Tax Refunds and Income Manipulation Evidence from the EITC
Benjamin Elsner () and
No 11033, IZA Discussion Papers from Institute of Labor Economics (IZA)
Welfare programs are important for reducing poverty but create incentives for recipients to maximize their income by either reducing labor supply or manipulating taxable income. In this paper, we quantify the extent of such behavioral responses for the Earned Income Tax Credit (EITC) in the US. We exploit that US states can set top-up rates, which means that, at a given point in time, workers with the same income receive different tax refunds in different states. Using event studies as well as a border pair design, we document that a raise in the state-EITC leads to more bunching of self-employed tax filers at the first kink point of the tax schedule. While we document a strong relationship up until the Great Recession in 2007, we find no effect thereafter. These findings point to important behavioral responses to what is the largest welfare program in the US.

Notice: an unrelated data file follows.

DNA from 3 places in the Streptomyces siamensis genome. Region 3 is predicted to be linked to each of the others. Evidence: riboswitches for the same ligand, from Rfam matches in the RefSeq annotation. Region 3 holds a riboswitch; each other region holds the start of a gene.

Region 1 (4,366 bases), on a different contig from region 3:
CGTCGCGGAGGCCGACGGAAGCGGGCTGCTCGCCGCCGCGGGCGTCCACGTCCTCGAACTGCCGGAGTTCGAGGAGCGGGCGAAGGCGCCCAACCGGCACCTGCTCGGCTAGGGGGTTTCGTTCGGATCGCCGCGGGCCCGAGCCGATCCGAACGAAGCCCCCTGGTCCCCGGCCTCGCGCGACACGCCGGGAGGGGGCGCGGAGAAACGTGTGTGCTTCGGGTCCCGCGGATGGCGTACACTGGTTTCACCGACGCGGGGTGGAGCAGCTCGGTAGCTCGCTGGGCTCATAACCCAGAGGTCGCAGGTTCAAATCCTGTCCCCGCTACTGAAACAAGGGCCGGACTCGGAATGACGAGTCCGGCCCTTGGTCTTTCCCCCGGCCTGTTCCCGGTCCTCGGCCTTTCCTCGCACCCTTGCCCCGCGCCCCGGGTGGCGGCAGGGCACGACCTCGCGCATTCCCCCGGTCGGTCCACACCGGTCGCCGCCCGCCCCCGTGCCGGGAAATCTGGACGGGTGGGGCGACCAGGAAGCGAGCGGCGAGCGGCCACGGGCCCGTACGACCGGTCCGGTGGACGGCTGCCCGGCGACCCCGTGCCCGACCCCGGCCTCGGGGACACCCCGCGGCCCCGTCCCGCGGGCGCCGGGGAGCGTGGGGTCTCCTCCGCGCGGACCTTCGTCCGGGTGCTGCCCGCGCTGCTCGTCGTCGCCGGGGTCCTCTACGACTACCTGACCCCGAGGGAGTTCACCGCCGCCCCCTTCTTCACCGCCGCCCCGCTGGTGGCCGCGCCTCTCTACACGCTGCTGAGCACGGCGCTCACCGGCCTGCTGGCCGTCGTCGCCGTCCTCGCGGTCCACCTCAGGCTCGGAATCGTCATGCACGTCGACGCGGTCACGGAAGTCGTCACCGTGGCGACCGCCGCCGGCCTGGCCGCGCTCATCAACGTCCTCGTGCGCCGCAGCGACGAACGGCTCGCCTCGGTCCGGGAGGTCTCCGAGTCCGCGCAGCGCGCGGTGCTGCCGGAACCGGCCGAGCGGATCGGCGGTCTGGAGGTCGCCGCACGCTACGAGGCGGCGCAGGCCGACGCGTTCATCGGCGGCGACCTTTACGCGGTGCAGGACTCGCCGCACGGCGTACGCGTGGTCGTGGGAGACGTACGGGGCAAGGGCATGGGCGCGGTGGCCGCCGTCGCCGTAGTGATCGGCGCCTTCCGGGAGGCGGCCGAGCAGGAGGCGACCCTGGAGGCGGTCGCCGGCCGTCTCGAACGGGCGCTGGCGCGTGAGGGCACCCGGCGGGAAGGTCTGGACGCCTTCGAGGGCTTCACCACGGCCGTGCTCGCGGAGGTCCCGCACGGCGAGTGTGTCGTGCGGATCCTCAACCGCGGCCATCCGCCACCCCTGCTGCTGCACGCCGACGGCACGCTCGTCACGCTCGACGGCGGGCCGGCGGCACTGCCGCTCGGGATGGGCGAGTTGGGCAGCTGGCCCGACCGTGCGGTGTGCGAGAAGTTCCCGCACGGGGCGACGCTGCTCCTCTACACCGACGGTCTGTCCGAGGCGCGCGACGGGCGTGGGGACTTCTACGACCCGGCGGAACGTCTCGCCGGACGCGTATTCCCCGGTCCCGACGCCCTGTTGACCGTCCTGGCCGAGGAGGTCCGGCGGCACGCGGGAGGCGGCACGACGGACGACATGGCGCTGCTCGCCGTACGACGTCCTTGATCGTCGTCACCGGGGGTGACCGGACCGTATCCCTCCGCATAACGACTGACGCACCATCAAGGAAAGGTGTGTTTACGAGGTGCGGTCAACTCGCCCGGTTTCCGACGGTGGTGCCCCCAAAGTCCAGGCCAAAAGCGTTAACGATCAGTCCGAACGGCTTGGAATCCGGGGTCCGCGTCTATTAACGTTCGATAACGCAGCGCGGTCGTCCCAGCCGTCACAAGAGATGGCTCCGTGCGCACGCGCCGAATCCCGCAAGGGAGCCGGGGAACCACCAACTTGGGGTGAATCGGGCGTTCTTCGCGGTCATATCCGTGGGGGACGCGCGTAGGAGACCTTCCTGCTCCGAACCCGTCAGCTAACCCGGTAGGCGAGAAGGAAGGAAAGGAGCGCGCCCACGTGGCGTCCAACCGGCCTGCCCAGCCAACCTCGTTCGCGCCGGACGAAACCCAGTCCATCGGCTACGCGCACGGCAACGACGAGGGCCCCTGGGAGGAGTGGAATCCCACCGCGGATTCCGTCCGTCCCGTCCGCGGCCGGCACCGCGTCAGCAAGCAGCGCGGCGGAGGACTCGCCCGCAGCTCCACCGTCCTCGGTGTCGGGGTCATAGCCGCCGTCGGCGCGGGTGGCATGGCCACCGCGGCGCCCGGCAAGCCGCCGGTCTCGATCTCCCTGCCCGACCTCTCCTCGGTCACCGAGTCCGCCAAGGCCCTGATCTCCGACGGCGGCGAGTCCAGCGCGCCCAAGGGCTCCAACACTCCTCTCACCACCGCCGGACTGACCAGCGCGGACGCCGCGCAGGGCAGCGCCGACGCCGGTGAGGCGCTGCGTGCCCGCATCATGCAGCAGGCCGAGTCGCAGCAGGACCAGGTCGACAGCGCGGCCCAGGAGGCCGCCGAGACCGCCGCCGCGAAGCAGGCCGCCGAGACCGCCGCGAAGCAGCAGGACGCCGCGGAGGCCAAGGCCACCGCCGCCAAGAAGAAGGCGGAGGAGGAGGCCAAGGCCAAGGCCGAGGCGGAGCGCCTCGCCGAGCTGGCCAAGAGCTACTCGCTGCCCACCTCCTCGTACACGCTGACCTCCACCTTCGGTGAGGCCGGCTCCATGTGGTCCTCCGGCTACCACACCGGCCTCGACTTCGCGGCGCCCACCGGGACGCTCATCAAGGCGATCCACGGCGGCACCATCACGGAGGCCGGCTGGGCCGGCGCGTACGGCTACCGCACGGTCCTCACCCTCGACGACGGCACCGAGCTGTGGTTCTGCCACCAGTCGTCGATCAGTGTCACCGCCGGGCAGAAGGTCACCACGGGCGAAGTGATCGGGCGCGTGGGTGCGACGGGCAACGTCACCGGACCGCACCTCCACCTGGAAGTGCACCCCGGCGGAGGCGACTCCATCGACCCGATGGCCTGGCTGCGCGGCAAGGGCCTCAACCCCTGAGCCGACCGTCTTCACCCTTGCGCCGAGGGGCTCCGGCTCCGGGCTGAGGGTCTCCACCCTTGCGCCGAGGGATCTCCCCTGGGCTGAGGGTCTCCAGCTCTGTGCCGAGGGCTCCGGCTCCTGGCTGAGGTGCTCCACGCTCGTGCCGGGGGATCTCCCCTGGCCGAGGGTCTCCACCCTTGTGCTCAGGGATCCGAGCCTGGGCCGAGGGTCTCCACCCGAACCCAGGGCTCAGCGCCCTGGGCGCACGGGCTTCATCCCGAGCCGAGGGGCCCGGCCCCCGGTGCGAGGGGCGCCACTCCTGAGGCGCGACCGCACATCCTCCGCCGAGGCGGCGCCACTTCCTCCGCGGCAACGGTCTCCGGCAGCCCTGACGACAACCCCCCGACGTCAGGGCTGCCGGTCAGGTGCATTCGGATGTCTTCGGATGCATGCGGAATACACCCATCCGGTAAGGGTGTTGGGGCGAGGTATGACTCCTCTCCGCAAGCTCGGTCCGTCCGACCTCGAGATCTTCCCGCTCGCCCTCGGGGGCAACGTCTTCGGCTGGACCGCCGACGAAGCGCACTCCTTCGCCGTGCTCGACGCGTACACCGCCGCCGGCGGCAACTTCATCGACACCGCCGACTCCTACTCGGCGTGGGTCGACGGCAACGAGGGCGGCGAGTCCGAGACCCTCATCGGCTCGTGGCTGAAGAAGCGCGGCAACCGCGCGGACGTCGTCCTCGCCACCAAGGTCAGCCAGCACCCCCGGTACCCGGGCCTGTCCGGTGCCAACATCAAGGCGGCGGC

Keywords: EITC; tax refunds; income manipulation (search for similar items in EconPapers)
JEL-codes: H20 H24 (search for similar items in EconPapers)
Pages: 34 pages
New Economics Papers: this item is included in nep-iue, nep-pbe and nep-pub
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Published - published in: International Tax and Public Finance, 2018, 25(6), 1490-1518
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Journal Article: Tax refunds and income manipulation: evidence from the EITC (2018)
Working Paper: Tax refunds and income manipulation: evidence from the EITC (2018)
Working Paper: Tax Refunds and Income Manipulation Evidence from the EITC (2018)
Working Paper: Tax Refunds and Income Manipulation - Evidence from the EITC (2018)
Working Paper: Tax refunds and income manipulation evidence from the EITC (2017)
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